An antedote about the King Brothers is that in 1897, there was agitation over a tariff that raised import tax on woolen goods to 91 cents, called the Dingley Tariff Bill Australian wool growers felt that U.S. bred sheep could not produce sheep with comparable quality and weight as their breeds. The King Brothers had a famous exhibition sheep named Ben Hur, a world champion Ramboulillet, whose fleece outweighed the others by several pounds. This evidence went in favor of the Tariff
Many years later, Hartt spoke to his daughter, Marge, of the early days in his career and how range wars impacted the Wyoming sheep industry. Hartt stated: "Oh, they shoved our sheep back into Wyoming a time or two, but that was a long time ago". He also told her about how the sheepmen were sought after by a former Pinkerton detective. This former detective turned out to be Tom Horn, the most notorious of the "regulators" hired to kill rustlers and keep homesteaders off the cattle land. His name "spread terror among the guilty and innocent in 1901". Horn was executed in 1903 for these murders.
Hartt's experience with Horn may have occurred during his years with either Haley or the King Brothers (1894-1901). We know, for instance, that Judge Lacey presented an affidavit from Ora Haley in the trail that convicted Horn. We also see the King Brothers mentioned in Horn's testimony, as follows:
Q. What people do you refer to?
Q. The Edward's, Latham's and Matheson's?
A. Yes sir.
Q. You eliminated Wedemier's, Matheson's, Kings, Merrifield's as not much of a place?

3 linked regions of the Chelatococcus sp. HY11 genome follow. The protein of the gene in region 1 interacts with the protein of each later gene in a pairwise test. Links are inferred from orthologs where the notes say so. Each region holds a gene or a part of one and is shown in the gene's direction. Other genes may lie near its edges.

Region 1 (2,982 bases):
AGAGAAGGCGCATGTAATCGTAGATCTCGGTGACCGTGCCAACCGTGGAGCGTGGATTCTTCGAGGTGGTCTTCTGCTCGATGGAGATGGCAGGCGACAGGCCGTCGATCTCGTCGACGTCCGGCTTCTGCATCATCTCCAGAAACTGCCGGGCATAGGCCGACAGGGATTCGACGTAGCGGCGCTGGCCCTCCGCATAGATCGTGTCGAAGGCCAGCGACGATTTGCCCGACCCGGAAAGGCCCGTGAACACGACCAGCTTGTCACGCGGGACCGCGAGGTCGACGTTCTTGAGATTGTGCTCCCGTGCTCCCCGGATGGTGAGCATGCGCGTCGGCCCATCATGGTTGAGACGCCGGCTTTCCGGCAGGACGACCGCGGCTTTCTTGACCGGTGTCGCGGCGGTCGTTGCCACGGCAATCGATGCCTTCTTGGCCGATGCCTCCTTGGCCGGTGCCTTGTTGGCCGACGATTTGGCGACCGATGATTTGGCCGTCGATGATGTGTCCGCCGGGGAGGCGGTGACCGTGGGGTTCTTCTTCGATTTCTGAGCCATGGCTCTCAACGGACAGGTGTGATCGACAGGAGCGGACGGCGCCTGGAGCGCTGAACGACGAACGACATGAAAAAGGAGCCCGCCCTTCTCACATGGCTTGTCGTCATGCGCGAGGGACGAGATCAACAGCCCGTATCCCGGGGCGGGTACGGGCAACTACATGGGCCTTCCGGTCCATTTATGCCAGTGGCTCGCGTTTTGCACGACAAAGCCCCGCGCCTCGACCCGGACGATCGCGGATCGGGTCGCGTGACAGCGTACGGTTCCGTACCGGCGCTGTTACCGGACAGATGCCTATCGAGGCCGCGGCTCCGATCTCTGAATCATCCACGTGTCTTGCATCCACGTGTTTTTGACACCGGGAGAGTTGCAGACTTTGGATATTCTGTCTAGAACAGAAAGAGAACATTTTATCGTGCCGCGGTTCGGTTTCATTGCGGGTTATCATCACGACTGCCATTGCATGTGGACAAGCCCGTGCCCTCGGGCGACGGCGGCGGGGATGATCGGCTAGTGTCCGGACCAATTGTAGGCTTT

A. Is it a sheep range?
Q. The King Brother's Range?
A. I did not go there.
Free land use of the range went to individual ownership in Carbon County in 1901, when the Wool Growers Association began leasing land and issuing permits for its use. The years 1895-1910 saw a dramatic increase in the number of "sheep barons", building on the foundation of the 1880's and 90's. It was during this period that great sheep companies were developed in Carbon County. "It was a period in which sheep ruled the land developing fortunes and institutions and the community of Rawlins was destine to become 'wool famous'.
It is probably not a coincidence that 1901 was the same year that the Cow Creek Sheep Company originated; Hartt first when into business for himself by investing in this company. In 1903, he merged Cow Creek with Pioneer Sheep Company. The Cow Creek Sheep Company was initially a partnership between Hartt and the Cosgriff Brothers. The original incorporation papers, dated 1901, list Hartt, W. A. Barnes and J. E. Cosgriff as the trustees of Cow Creek. Hartt had worked for Barnes for $30.00 a month when he first arrived in Wyoming. The Pioneer Sheep Company, originally named the Geddes Sheep Company, was headquartered in Laramie and became Pioneer in 1900. "The Pioneer Sheep Company. . . passing through the hands of Geddes and Bennett . . . was finally acquired by John K. Hartt, the present owner and one of the best known and respected sheepmen on Wyoming".